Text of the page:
Sinkholes are one of the biggest natural (or man-made?) disasters hitting the world in a really nasty way. And when we say nasty, we mean NASTY. Sinkholes of increasingly scary sizes are appearing everywhere from the busiest squares to loneliest stretches.
Some have even lost their lives to sinkholes appearing out of nowhere.
Now, people in the natural disaster prone land of Japan are living in a perpetual state of fear. A fear that their island nation might disappear in a massive sinkhole. (Though that could be a bit far-fetched.)
Massive sinkhole causes blackout & disrupts traffic in #Japan pic.twitter.com/b0YBUDy3id https://t.co/ROhin3enXe — RT (@RT_com) 8 November 2016
Massive sinkhole causes blackout & disrupts traffic in #Japan pic.twitter.com/b0YBUDy3id https://t.co/ROhin3enXe
— RT (@RT_com) 8 November 2016
This is the reason why no one was injured despite the sinkhole appearing right across a major subway station.
And that size is quite massive! The sinkhole measures 30 meters long, 27 meters wide and is 15 meters deep.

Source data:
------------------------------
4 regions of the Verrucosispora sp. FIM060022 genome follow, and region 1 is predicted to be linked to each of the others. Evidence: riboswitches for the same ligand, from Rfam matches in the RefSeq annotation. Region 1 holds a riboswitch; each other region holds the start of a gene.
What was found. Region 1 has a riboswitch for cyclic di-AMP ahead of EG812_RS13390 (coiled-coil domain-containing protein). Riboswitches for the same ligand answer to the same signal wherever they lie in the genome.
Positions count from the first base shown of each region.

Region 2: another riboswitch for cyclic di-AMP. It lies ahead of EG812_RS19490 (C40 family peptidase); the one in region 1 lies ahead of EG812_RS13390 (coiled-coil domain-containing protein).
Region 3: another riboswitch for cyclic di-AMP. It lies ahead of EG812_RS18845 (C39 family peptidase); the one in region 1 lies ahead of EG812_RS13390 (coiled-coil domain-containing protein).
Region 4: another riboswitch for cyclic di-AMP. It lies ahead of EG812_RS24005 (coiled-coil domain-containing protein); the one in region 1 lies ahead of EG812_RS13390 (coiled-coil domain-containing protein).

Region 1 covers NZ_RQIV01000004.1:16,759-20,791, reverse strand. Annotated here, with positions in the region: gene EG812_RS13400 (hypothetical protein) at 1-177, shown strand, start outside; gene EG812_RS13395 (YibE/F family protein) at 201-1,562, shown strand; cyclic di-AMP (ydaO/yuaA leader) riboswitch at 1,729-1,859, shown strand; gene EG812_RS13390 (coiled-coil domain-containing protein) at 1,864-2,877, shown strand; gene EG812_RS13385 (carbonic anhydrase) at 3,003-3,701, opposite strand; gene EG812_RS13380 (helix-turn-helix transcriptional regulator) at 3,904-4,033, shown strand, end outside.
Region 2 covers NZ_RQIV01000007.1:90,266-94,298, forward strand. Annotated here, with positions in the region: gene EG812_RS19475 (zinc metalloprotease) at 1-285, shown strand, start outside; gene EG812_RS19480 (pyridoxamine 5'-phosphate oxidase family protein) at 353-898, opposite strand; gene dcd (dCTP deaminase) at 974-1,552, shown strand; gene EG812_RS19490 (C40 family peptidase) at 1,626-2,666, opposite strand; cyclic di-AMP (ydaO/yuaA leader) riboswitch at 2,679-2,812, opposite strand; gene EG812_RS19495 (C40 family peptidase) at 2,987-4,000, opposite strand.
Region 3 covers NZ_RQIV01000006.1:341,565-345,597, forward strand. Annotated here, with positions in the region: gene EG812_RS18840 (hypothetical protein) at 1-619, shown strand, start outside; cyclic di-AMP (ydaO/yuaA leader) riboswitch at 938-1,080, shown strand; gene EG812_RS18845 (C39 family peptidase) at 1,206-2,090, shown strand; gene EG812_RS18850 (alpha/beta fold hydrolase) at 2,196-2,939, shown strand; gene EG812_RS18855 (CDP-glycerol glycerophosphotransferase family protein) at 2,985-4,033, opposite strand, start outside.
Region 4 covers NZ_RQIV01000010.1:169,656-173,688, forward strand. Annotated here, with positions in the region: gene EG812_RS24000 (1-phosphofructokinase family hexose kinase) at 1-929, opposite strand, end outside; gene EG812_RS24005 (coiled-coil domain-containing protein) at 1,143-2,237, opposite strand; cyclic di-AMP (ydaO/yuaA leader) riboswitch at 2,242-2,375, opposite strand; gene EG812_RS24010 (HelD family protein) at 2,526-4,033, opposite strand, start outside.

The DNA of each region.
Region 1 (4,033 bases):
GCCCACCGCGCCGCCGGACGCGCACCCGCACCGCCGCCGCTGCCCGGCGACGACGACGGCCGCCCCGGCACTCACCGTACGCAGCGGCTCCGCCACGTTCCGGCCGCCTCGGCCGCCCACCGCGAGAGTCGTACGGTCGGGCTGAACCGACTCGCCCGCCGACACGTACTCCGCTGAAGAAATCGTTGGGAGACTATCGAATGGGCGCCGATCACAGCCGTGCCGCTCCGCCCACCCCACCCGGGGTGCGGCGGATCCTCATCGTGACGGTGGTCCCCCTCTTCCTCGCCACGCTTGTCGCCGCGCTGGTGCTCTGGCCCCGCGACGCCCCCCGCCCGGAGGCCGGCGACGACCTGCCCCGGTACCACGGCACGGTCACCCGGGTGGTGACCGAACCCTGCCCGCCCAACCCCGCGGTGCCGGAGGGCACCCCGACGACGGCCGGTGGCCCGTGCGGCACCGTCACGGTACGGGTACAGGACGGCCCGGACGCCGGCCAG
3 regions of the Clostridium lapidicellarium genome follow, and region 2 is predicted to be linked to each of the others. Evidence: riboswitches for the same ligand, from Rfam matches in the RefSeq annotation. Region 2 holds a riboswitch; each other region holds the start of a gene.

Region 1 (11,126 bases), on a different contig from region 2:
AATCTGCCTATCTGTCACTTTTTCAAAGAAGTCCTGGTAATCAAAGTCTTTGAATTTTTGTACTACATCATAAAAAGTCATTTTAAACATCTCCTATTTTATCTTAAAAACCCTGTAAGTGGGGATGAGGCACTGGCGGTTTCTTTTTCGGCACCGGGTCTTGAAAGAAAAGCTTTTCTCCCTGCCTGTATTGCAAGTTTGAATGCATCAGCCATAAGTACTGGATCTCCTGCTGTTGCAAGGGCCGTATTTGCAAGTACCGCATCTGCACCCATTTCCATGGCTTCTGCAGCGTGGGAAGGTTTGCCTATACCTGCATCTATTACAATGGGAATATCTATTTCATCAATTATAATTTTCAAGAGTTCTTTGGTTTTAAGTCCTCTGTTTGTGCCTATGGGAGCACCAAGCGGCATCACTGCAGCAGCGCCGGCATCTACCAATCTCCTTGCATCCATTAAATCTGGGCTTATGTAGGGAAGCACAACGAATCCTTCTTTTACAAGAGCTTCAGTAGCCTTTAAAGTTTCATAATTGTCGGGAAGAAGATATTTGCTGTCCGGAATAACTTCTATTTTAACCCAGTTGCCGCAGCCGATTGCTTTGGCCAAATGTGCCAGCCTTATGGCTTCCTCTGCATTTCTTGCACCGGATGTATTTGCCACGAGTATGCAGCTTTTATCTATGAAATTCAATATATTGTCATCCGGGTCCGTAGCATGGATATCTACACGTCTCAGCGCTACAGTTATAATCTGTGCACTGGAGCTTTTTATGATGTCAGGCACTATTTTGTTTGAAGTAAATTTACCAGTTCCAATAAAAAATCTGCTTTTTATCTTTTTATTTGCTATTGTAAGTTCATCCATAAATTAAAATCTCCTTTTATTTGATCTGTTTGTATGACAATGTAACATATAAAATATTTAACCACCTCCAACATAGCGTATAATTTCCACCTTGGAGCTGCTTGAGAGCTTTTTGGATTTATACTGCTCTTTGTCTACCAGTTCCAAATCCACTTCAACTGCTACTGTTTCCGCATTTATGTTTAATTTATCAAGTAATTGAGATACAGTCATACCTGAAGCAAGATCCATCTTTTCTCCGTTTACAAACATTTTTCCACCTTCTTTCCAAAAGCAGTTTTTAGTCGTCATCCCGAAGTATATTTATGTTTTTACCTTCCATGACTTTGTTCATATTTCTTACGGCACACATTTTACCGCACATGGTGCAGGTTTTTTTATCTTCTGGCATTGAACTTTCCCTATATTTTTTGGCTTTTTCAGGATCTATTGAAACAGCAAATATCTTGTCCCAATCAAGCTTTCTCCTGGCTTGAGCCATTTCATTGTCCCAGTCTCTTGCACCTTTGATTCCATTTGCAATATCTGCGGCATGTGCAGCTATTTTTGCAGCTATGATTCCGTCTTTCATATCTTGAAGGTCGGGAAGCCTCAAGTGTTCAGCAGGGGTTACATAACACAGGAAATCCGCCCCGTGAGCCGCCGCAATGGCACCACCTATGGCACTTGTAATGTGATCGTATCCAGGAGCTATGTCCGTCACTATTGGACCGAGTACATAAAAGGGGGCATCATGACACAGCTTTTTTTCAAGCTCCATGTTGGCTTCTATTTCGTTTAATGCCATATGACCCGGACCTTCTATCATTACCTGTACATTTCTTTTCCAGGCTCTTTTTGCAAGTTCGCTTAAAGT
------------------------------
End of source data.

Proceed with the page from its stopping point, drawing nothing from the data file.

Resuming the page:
A video shows the sinkhole uprooting power lines and traffic poles. Blackouts were immediate and some 800 households were affected by it. But the efficient nature of Japan’s services ensured that by around 9.30 am, most households had power restored.
Yet services of a major bank were hit due to the sinkhole disrupting fibre networks.
Buildings around the sinkhole are now left with weak foundations. As a precautionary measure, authorities have evacuated nearby residents.
Already the world’s most seismically active region, sinkholes are now posing a big, man-made threat to the people of the country.
Experts believe that Japan will be under the ocean in a few hundred years. But if sinkholes of such kind become a regular feature, the time of Japan will be over much before.